However, as Wells (1998) points out, this characterization leaves out an interesting distinction made by Turing in his original description of the machine, which was introduced by analogy with a human ‘computer’ performing mathematical calculations with a pencil and paper. Here the automaton corresponds to the human computer, whilst the tape corresponds to the paper that they are writing upon, forming what Wells describes as the “environment” of the Turing machine (ibid., 272). Viewed in this way, Turing’s account of computation is no longer so obviously internalistic. Whilst the tape could obviously be placed inside the machine (as is typically the case with the memory components of modern electronic computers), it could also remain outside, providing something like an external or distributed memory for the system (cf. Clark and Chalmers, 1998).

Wells argues that this distinction helps to overcome various issues that he identifies with the ‘classical’ (internalistic) view of computation (ibid., 276–279), and more recently Villalobos and Dewhurst (2017a, sec. 4) have adopted Wells’ analysis in order to demonstrate a potential compatibility between computational and enactivist accounts of cognition. Villalobos and Dewhurst argue that the Turing machine, understood in this way, exhibits what is known in the autopoietic/enactivist tradition as ‘functional closure’, i.e. a form of functional organization where the system’s output loops back through its environment (in this case, the tape) in order to form a part of its input (ibid., sec. 5). This notion of functional closure is closely related to the cybernetic notion of a feedback loop; essentially, the claim here is that a Turing machine operates according to a feedback loop that is generated when the symbols written on the tape are in turn read by the machine, meaning that its output at one time-step has become its input at a later time-step. The implementation of a Turing machine (a paradigmatic computational system) can thus be understood with a concept drawn from enactivism (a paradigmatically anti-computational tradition), and which ultimately originated in cybernetics.

In “Computing Machinery and Intelligence”, Turing (1950) describes a simple test (now known as the Turing test) for determining whether a machine could pass for a human in a text-based conversation. This test is intended to replace the question ‘could a machine think?’, which Turing dismisses as “too meaningless to deserve discussion” (ibid., p. 442). It involves a human interrogator having to distinguish between two subjects, one human and the other artificial, with whom they can only communicate through the medium of written messages. The test is ‘disembodied’ in the sense that no physical details of the machine’s implementation are considered relevant to the question of whether or not it is intelligent. It does not need to directly interact with the interrogator, and as such there is no need to program into it an awareness of body language, or tone of voice, or any other aspects of face-to-face communication. It also does not require the ability to regulate its own body language or tone of voice, or any other of the myriad complex abilities necessary for synchronous face-to-face communication. This is not to criticize the test as such, but rather to indicate its limitations: it might well serve as an adequate minimal test of intelligence, but passing the Turing test in its original form would not guarantee the ability to pass as a human in more general day-to-day interactions.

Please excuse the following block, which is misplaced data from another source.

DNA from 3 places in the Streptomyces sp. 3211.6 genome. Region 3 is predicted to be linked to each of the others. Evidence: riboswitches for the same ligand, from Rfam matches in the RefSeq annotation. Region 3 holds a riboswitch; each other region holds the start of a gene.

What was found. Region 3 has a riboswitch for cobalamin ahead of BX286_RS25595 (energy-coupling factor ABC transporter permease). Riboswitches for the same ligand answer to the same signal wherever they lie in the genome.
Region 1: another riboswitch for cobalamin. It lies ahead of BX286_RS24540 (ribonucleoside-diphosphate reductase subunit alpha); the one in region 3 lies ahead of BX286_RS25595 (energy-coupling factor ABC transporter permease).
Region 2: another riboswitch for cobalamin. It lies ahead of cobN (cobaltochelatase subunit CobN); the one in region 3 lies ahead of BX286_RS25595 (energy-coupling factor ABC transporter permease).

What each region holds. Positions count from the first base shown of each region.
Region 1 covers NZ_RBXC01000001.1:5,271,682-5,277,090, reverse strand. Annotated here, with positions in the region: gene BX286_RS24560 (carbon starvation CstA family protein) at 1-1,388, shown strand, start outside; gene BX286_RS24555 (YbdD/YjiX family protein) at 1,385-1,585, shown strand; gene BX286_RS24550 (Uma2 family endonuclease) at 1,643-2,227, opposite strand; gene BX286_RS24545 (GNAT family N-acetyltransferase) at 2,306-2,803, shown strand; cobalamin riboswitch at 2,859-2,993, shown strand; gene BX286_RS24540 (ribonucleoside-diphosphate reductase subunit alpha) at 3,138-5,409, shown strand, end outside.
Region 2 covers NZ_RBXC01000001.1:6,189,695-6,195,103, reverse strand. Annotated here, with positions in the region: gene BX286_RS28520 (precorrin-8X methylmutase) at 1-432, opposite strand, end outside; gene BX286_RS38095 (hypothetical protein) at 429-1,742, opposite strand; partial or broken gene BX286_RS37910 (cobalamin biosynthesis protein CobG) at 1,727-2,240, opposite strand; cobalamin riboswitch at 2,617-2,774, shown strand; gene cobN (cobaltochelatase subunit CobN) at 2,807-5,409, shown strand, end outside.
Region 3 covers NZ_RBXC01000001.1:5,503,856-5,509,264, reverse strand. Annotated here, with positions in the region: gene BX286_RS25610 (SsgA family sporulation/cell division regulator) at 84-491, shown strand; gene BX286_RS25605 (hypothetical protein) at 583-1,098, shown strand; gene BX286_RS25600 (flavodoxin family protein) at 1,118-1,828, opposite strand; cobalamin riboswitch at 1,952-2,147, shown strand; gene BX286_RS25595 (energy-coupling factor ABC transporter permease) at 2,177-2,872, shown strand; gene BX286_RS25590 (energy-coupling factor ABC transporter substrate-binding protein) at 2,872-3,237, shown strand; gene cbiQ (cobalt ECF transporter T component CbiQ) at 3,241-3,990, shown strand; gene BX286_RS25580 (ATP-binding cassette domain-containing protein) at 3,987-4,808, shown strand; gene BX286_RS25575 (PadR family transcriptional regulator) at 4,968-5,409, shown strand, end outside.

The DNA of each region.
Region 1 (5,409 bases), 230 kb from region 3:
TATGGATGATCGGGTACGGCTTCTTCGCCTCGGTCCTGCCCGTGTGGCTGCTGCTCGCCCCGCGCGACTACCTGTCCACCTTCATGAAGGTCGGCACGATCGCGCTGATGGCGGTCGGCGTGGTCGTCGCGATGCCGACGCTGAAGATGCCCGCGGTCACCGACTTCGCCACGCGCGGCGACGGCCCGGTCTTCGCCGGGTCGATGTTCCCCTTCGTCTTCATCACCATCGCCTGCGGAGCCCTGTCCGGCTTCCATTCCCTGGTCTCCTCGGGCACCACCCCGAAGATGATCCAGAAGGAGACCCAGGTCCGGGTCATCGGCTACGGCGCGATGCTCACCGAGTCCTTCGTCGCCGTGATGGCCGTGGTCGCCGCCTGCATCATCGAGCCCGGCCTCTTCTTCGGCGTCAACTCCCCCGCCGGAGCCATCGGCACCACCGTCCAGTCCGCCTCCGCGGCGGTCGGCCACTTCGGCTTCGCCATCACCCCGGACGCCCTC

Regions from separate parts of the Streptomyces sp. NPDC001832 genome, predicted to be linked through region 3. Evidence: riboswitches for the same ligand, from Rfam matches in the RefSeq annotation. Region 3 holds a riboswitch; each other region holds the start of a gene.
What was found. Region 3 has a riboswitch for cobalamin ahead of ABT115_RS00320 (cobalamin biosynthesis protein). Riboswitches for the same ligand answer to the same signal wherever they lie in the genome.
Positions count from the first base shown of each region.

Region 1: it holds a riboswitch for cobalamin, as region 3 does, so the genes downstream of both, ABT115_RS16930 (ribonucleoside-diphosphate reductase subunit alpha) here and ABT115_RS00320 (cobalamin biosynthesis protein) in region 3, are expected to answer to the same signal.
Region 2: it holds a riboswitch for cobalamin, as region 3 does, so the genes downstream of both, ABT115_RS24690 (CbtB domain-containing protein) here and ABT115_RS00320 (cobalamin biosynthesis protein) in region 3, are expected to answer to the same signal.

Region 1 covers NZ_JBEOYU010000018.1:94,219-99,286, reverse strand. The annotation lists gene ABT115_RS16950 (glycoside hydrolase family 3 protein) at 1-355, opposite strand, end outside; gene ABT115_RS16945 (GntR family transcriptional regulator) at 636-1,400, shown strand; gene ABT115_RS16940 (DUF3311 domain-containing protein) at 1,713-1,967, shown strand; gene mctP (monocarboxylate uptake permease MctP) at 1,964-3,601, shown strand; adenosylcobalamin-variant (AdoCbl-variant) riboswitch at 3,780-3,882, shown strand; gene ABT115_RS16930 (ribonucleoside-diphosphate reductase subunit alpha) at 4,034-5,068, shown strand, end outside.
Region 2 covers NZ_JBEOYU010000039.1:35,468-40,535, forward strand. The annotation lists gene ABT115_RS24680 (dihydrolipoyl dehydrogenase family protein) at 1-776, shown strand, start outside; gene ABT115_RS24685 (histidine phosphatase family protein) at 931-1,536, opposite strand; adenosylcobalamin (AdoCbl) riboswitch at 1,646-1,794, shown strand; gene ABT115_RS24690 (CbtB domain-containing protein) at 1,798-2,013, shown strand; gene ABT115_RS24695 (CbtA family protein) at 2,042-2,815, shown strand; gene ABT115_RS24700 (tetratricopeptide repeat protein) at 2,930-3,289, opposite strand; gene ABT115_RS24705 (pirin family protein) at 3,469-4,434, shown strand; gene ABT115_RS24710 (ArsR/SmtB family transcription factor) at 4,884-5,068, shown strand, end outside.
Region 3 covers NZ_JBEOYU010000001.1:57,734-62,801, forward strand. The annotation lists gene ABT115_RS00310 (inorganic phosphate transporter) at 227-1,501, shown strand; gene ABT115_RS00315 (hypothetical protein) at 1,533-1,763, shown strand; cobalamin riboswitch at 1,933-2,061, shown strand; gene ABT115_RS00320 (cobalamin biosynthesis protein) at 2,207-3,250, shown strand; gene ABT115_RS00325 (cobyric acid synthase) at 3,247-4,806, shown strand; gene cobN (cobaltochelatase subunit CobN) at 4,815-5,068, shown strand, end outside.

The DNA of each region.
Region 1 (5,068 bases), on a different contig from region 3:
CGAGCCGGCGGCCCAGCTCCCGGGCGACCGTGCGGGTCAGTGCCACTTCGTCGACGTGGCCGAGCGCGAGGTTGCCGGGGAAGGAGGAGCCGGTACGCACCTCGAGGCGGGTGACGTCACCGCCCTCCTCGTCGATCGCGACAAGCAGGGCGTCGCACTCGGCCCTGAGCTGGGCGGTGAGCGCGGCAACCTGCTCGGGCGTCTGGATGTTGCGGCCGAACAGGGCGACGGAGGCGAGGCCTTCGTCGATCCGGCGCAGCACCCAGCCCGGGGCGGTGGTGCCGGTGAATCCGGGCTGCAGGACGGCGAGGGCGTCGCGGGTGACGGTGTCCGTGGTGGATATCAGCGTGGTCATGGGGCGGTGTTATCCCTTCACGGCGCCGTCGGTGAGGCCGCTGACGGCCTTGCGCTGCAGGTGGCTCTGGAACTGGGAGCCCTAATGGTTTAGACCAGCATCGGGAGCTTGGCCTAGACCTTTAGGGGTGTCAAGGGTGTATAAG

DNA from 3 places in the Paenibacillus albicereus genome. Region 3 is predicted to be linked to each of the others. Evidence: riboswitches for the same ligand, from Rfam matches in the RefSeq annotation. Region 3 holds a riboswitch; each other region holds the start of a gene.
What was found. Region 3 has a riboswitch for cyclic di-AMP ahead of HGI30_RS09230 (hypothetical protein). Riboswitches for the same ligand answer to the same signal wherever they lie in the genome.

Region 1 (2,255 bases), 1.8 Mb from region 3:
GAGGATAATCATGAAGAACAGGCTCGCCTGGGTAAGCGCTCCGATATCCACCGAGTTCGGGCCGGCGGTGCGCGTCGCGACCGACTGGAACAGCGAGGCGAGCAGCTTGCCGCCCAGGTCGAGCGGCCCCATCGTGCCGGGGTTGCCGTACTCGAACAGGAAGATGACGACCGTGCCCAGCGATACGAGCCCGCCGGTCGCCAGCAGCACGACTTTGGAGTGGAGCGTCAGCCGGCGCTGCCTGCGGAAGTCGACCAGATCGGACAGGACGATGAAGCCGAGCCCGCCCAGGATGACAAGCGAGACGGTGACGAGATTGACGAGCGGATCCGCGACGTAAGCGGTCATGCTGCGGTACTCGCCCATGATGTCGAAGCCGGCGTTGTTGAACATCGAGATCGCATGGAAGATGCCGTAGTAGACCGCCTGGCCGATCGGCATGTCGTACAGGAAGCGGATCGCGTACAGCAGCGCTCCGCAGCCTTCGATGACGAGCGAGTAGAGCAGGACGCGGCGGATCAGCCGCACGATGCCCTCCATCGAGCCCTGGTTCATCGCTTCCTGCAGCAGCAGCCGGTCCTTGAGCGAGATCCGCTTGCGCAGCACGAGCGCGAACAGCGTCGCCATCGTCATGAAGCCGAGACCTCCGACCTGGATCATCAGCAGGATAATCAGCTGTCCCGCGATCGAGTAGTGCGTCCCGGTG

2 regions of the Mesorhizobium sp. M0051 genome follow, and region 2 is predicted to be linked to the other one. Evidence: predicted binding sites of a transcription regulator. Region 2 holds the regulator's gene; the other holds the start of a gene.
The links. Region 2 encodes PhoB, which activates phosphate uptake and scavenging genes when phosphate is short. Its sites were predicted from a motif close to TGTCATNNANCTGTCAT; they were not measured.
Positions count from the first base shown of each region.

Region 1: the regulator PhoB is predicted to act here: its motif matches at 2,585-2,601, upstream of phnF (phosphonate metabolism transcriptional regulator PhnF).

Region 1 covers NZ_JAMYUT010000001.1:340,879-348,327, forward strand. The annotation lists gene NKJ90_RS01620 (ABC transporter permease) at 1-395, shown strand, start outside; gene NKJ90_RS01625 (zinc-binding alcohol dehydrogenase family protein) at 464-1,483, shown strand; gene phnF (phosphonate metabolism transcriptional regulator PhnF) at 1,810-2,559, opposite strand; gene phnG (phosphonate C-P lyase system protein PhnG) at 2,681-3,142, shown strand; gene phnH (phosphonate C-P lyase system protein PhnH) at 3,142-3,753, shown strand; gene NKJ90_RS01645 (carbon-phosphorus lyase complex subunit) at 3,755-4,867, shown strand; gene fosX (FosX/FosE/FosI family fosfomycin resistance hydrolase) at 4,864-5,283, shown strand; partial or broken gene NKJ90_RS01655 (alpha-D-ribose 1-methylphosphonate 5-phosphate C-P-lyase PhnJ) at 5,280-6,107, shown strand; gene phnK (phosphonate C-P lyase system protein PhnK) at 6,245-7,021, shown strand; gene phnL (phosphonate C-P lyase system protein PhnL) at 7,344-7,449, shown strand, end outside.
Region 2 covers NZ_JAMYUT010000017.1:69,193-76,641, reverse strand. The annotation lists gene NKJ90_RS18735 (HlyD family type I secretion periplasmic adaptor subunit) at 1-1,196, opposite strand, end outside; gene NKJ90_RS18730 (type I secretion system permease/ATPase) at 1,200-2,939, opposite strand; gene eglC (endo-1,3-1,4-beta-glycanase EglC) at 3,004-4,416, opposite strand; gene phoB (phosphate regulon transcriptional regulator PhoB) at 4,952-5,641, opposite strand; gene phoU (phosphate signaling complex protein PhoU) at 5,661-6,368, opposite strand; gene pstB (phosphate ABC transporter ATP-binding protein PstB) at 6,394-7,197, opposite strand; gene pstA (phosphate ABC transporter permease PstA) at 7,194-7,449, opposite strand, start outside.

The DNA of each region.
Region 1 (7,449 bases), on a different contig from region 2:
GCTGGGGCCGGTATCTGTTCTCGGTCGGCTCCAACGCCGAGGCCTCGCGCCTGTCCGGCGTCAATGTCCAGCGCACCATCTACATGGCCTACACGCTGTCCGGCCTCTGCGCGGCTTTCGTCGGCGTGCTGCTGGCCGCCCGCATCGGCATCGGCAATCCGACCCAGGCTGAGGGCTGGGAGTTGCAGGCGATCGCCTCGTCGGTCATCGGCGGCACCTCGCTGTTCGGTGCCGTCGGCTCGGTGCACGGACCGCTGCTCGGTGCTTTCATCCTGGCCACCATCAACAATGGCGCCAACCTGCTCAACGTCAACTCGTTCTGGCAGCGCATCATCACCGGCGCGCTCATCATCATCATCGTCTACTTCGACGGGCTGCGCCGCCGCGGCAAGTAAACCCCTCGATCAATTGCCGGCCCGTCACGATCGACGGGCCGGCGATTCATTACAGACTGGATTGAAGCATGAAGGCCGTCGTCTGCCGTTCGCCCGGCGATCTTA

In responding to what he calls “Lady Lovelace’s objection” (Turing, 1950, p. 450), the idea that computers are deterministic and thus incapable of originality, Turing considers the role that learning might play in intelligence, and especially in the generation of novel or surprising behaviors. Later on in the paper he dedicates a whole section to the consideration of building a machine that could learn, and suggests that it might be easier to create a machine simulating the mind of a child, which he considers to be much simpler than an adult’s brain. He goes on to propose that by subjecting this ‘artificial child’ to “an appropriate course of education one would obtain the adult brain” (ibid., p. 456; cf. Sterrett, 2012). It is fair to say that Turing probably underestimated the complexity of a child’s brain, but his suggestions in this section do provide an interesting precursor to contemporary approaches to artificial intelligence which focus on developing systems that are able to learn (see Colombo, this volume, for further discussion of learning algorithms). These systems are now commonly designed using a connectionist or neural network approach, which takes inspiration from the structural organization of the biological brain (see Stinson, this volume). In a 1948 report (unpublished until 1968), Turing even provides the outlines of what we might now consider an example of this approach to learning and machine intelligence (Boden, 2006, p. 180; cf. Copeland and Proudfoot, 1996).